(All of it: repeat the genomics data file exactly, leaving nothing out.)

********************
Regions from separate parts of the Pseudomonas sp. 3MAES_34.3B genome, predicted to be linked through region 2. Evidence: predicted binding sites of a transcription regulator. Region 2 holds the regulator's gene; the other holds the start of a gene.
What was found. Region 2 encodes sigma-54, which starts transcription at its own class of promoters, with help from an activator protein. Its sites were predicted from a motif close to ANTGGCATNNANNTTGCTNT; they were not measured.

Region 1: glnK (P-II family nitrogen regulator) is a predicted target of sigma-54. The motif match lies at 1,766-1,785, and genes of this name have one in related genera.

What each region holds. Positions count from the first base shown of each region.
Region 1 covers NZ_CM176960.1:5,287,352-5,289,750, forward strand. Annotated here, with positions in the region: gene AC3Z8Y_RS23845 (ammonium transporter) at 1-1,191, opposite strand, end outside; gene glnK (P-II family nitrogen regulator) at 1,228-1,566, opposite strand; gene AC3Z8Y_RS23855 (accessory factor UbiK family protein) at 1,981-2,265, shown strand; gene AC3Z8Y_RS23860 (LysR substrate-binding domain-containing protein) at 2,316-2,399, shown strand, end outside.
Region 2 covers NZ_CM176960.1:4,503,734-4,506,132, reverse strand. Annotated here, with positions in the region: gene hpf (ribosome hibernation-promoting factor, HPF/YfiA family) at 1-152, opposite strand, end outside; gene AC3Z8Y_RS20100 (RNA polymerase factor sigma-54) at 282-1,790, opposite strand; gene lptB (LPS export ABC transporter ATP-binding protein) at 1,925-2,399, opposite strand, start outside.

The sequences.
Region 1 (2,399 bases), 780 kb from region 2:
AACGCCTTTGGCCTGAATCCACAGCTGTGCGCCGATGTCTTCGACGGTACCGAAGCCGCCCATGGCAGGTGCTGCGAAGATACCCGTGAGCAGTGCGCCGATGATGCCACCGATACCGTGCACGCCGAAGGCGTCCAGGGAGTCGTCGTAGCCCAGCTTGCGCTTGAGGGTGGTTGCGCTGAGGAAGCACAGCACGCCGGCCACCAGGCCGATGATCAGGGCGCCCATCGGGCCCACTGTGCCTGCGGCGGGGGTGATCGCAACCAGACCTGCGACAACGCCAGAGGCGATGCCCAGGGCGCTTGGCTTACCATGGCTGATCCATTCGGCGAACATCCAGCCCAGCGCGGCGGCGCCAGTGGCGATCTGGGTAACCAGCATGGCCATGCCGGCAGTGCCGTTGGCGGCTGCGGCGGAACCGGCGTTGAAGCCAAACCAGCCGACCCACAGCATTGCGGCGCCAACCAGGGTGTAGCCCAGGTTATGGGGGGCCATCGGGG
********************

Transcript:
Regions from separate parts of the Pseudomonas sp. 3MAES_34.3B genome, predicted to be linked through region 2. Evidence: predicted binding sites of a transcription regulator. Region 2 holds the regulator's gene; the other holds the start of a gene.
What was found. Region 2 encodes sigma-54, which starts transcription at its own class of promoters, with help from an activator protein. Its sites were predicted from a motif close to ANTGGCATNNANNTTGCTNT; they were not measured.

Region 1: glnK (P-II family nitrogen regulator) is a predicted target of sigma-54. The motif match lies at 1,766-1,785, and genes of this name have one in related genera.

What each region holds. Positions count from the first base shown of each region.
Region 1 covers NZ_CM176960.1:5,287,352-5,289,750, forward strand. Annotated here, with positions in the region: gene AC3Z8Y_RS23845 (ammonium transporter) at 1-1,191, opposite strand, end outside; gene glnK (P-II family nitrogen regulator) at 1,228-1,566, opposite strand; gene AC3Z8Y_RS23855 (accessory factor UbiK family protein) at 1,981-2,265, shown strand; gene AC3Z8Y_RS23860 (LysR substrate-binding domain-containing protein) at 2,316-2,399, shown strand, end outside.
Region 2 covers NZ_CM176960.1:4,503,734-4,506,132, reverse strand. Annotated here, with positions in the region: gene hpf (ribosome hibernation-promoting factor, HPF/YfiA family) at 1-152, opposite strand, end outside; gene AC3Z8Y_RS20100 (RNA polymerase factor sigma-54) at 282-1,790, opposite strand; gene lptB (LPS export ABC transporter ATP-binding protein) at 1,925-2,399, opposite strand, start outside.

The sequences.
Region 1 (2,399 bases), 780 kb from region 2:
AACGCCTTTGGCCTGAATCCACAGCTGTGCGCCGATGTCTTCGACGGTACCGAAGCCGCCCATGGCAGGTGCTGCGAAGATACCCGTGAGCAGTGCGCCGATGATGCCACCGATACCGTGCACGCCGAAGGCGTCCAGGGAGTCGTCGTAGCCCAGCTTGCGCTTGAGGGTGGTTGCGCTGAGGAAGCACAGCACGCCGGCCACCAGGCCGATGATCAGGGCGCCCATCGGGCCCACTGTGCCTGCGGCGGGGGTGATCGCAACCAGACCTGCGACAACGCCAGAGGCGATGCCCAGGGCGCTTGGCTTACCATGGCTGATCCATTCGGCGAACATCCAGCCCAGCGCGGCGGCGCCAGTGGCGATCTGGGTAACCAGCATGGCCATGCCGGCAGTGCCGTTGGCGGCTGCGGCGGAACCGGCGTTGAAGCCAAACCAGCCGACCCACAGCATTGCGGCGCCAACCAGGGTGTAGCCCAGGTTATGGGGGGCCATCGGGG